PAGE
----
2 Women Attempting Lesbian Sex Caned In Malaysia
Two women were canned in Malaysia on Monday for attempting to have lesbian sex. In this picture: Relatives of Palestinian woman Amani Baraka, whom medics said was killed in an Israeli air strike, mourn during her funeral in Khan Younis in the southern Gaza Strip Aug. 10, 2014. Reuters/Ibraheem Abu Mustafa

Two women from Malaysia convicted of attempting lesbian sex in a car were publically caned Monday in Malaysia’s conservative north-eastern state of Terengganu, sparking an outcry among human rights activists from around the world.

The canning took place in the courtroom at the Sharia high court in Terengganu, a conservative state ruled by the Islamist opposition party Pan-Malaysian Islamist Party (PAS ), on Monday morning, in front of about 100 people, which included family members of the two women. The two women, aged 22 and 32, pleaded guilty to attempting lesbian sex last month. The act is forbidden under Islamic law, and they were fined and sentenced to six lashings of the cane.

Muslim-majority Malaysia routinely prosecuted the LGBT community as it was seen as a threat to the conservative values of the state. The latest incident has sparked outrage from human rights activists as it was a first of its kind punishment for same-sex relations in the nation. It was also the first time a caning was carried out in public in the state, according to a Reuters report.

"Sharia (Islamic law) criminal procedure allows the court to determine where the sentence will be carried out and requires that it must be witnessed by a number of other Muslims," Satiful Bahri Mamat, a member of the Terengganu state executive council who attended the hearing, told Reuters.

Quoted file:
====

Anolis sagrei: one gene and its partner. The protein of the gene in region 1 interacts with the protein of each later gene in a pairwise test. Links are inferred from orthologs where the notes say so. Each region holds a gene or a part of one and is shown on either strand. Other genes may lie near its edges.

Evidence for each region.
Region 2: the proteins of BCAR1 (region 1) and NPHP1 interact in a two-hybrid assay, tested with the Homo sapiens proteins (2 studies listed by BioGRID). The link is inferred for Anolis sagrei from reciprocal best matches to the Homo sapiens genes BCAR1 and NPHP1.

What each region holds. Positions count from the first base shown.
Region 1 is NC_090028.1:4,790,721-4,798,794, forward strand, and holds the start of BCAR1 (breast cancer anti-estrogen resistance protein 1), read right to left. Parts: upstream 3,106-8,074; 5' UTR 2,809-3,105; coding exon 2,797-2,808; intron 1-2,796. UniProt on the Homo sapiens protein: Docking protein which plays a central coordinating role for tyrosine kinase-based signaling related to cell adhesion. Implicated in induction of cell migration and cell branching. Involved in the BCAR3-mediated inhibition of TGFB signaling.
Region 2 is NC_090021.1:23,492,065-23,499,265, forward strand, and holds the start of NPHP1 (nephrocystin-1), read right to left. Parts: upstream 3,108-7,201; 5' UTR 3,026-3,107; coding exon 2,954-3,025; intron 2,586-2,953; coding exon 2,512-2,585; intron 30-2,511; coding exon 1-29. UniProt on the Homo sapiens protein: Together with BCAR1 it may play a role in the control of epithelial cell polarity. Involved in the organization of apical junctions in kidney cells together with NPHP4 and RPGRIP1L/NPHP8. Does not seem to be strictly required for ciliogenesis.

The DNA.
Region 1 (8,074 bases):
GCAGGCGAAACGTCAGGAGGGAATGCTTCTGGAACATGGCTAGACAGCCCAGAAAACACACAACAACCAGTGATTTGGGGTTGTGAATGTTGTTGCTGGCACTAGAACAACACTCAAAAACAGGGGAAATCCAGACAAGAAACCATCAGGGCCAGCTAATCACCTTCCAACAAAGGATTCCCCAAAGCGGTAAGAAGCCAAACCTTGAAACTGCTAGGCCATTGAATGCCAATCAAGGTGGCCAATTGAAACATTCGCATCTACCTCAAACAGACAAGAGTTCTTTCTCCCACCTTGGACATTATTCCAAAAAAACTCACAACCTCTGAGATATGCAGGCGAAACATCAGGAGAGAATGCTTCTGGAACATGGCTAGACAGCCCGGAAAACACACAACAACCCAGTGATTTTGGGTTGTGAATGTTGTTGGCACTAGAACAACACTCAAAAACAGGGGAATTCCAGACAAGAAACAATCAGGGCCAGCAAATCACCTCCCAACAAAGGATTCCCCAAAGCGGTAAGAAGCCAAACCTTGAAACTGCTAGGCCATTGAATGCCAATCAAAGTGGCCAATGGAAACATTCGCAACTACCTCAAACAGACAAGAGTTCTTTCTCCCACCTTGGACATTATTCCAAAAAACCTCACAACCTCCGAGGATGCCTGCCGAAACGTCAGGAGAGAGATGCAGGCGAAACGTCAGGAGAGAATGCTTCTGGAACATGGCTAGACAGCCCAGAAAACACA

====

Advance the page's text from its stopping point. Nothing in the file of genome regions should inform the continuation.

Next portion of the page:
"The reason it is carried out in public is for it to serve as a lesson to society," Mamat said adding that the punishment was not intended as a torture or as a means to injure the woman.

In Malaysia, which has a dual-track legal system — where civil laws are exercised along with Islamic criminal and family laws for the country's Muslim population, canning of women is banned under the civil law but it is allowed in some states under Islamic laws.

Many human rights groups have come out against the canning, calling it illegal. Two women’s rights groups, Justice for Sisters and Sisters in Islam, pointed out that caning can only be carried out against prisoners as per the Prison Act 1955 and Prison Regulations 2000.

"As the sentences of the two women did not include imprisonment, they were not considered prisoners as defined by the Prison Act and Prison Regulations,” the two groups said in a joint press conference. "Despite this fact, they were sentenced to caning. The Kuala Terengganu Syariah High Court and Malaysian Prison Department, therefore, may have acted against the law in its execution today.”

Amnesty International, called the incident “atrocious” in a press release issued Sunday night.

“This is a terrible day for LGBTI rights, and indeed human rights, in Malaysia. To inflict this brutal punishment on two people for attempting to engage in consensual, same-sex relationship is an atrocious setback in the government’s efforts to improve its human rights record,” Rachel Chhoa-Howard, Amnesty International’s Malaysia researcher, said.

“The caning of the two women is a dreadful reminder of the depth of discrimination and criminalization that LGBTI people face in the country,” she said. “ As long as draconian legislation which criminalizes Malaysians based on their sexual orientation and gender identity remains on the books, LGBTI people will continue to be at risk of this type of punishment.”

“People should not live in fear because of who they are who they love – the Malaysian authorities must immediately repeal repressive laws, outlaw torturous punishments, and ratify the UN Convention against Torture,” Chhoa-Howard said in the statement.

The Human Rights Commission of Malaysia (Suhakam), in an official press release dated Aug. 15, condemned the ruling by the court, calling the punishment humiliating and demeaning.

“SUHAKAM emphasizes that all forms of torture and other cruel, inhuman or degrading treatment are absolutely prohibited by customary international law and international treaties that Malaysia has acceded to, as well as the Convention against Torture and Other Cruel, Inhuman or Degrading Treatment or Punishment (UNCAT) that the government plans to ratify,” the statement said. “SUHAKAM calls on the government to repeal all laws that impose such punishments and the implementation of the punishment be stayed and reviewed immediately.”